(and several other varieties)
Characterized by its aromatic scent and pungent taste, the oregano herb belongs to the Lamiaceae family, where the mint herb is also a member of. The name oregano came from the Greek words “oros” which means mountain and “ganos” which means joy. This is the reason why early civilizations have associated the plant with joy and happiness. For thousands of years, people have used it, not only for adding flavor to their dishes but also for treating various health conditions.
Native to the hills of western Asia and Mediterranean countries, oregano is popularly used across the world for its variety of uses in cooking and health. The herb is considered a vital ingredient in the Mediterranean diet and often used in adding flavor to many dishes and food recipes. Many people also use oregano as a food supplement and as an aromatic oil.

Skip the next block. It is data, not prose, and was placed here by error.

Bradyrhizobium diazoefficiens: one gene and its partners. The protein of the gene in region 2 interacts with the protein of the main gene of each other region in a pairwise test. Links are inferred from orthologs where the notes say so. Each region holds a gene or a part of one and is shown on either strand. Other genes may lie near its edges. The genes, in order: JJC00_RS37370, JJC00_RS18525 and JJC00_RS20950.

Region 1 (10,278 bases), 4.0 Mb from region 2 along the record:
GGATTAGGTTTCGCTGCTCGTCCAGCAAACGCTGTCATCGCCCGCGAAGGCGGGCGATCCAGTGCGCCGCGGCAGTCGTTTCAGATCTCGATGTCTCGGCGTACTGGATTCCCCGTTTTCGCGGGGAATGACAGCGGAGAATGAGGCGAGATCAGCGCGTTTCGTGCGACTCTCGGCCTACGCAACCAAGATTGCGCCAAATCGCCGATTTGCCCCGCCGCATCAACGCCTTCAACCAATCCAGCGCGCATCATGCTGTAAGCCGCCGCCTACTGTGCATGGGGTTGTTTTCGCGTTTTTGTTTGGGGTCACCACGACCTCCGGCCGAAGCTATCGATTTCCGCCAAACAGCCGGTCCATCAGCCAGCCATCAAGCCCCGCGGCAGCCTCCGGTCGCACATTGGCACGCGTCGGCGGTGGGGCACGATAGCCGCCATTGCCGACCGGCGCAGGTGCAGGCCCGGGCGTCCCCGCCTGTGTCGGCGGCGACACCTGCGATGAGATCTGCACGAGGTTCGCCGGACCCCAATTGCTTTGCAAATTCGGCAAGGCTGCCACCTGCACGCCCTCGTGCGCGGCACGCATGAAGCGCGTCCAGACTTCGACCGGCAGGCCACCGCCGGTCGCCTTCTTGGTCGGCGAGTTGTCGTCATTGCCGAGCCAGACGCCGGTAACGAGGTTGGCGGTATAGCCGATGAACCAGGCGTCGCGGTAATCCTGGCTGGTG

Typically cultivated small evergreen subshrub, oregano thrives in areas with mild climates. It features small oval leaves, positioned oppositely, and covered with plant hairs. Its stem is usually square and hairy when the plant is young, but becomes woody with age. The oregano herb blooms small, clustered flowers, with colors ranging from white to pink to purple. Oregano produces essential oil, with thymol and carvacrol as the principal components.